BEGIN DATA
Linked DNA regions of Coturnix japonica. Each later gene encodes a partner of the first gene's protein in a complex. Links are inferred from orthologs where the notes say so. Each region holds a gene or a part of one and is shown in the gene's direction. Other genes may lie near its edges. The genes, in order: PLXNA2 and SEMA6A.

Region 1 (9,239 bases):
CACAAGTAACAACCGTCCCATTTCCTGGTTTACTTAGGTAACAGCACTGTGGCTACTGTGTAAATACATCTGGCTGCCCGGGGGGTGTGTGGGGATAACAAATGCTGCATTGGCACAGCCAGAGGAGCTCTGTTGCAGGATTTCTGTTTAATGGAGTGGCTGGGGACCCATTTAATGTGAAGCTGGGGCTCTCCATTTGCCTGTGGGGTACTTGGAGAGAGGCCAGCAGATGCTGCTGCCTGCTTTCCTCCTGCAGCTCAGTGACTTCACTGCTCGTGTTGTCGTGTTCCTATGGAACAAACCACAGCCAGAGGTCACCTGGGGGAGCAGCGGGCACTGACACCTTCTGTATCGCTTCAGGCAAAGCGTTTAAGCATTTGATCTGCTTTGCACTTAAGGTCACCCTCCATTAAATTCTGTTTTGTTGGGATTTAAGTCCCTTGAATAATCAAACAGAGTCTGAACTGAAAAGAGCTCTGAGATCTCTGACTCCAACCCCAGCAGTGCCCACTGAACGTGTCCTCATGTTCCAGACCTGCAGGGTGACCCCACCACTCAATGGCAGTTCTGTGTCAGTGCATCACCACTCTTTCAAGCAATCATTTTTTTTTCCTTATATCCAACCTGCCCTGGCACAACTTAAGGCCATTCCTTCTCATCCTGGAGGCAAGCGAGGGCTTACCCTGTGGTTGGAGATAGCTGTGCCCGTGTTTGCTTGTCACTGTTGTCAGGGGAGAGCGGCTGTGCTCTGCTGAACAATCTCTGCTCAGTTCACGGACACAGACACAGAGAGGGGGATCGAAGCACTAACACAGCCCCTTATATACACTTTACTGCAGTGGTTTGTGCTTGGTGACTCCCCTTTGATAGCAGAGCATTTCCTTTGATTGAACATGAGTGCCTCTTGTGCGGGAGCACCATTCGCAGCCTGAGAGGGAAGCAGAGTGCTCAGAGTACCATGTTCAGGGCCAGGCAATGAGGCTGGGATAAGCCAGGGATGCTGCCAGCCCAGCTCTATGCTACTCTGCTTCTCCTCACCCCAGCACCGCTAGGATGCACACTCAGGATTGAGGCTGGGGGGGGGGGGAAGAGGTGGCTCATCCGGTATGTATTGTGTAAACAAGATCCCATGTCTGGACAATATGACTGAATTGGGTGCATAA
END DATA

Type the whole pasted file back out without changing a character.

Linked DNA regions of Coturnix japonica. Each later gene encodes a partner of the first gene's protein in a complex. Links are inferred from orthologs where the notes say so. Each region holds a gene or a part of one and is shown in the gene's direction. Other genes may lie near its edges. The genes, in order: PLXNA2 and SEMA6A.

Region 1 (9,239 bases):
CACAAGTAACAACCGTCCCATTTCCTGGTTTACTTAGGTAACAGCACTGTGGCTACTGTGTAAATACATCTGGCTGCCCGGGGGGTGTGTGGGGATAACAAATGCTGCATTGGCACAGCCAGAGGAGCTCTGTTGCAGGATTTCTGTTTAATGGAGTGGCTGGGGACCCATTTAATGTGAAGCTGGGGCTCTCCATTTGCCTGTGGGGTACTTGGAGAGAGGCCAGCAGATGCTGCTGCCTGCTTTCCTCCTGCAGCTCAGTGACTTCACTGCTCGTGTTGTCGTGTTCCTATGGAACAAACCACAGCCAGAGGTCACCTGGGGGAGCAGCGGGCACTGACACCTTCTGTATCGCTTCAGGCAAAGCGTTTAAGCATTTGATCTGCTTTGCACTTAAGGTCACCCTCCATTAAATTCTGTTTTGTTGGGATTTAAGTCCCTTGAATAATCAAACAGAGTCTGAACTGAAAAGAGCTCTGAGATCTCTGACTCCAACCCCAGCAGTGCCCACTGAACGTGTCCTCATGTTCCAGACCTGCAGGGTGACCCCACCACTCAATGGCAGTTCTGTGTCAGTGCATCACCACTCTTTCAAGCAATCATTTTTTTTTCCTTATATCCAACCTGCCCTGGCACAACTTAAGGCCATTCCTTCTCATCCTGGAGGCAAGCGAGGGCTTACCCTGTGGTTGGAGATAGCTGTGCCCGTGTTTGCTTGTCACTGTTGTCAGGGGAGAGCGGCTGTGCTCTGCTGAACAATCTCTGCTCAGTTCACGGACACAGACACAGAGAGGGGGATCGAAGCACTAACACAGCCCCTTATATACACTTTACTGCAGTGGTTTGTGCTTGGTGACTCCCCTTTGATAGCAGAGCATTTCCTTTGATTGAACATGAGTGCCTCTTGTGCGGGAGCACCATTCGCAGCCTGAGAGGGAAGCAGAGTGCTCAGAGTACCATGTTCAGGGCCAGGCAATGAGGCTGGGATAAGCCAGGGATGCTGCCAGCCCAGCTCTATGCTACTCTGCTTCTCCTCACCCCAGCACCGCTAGGATGCACACTCAGGATTGAGGCTGGGGGGGGGGGGAAGAGGTGGCTCATCCGGTATGTATTGTGTAAACAAGATCCCATGTCTGGACAATATGACTGAATTGGGTGCATAA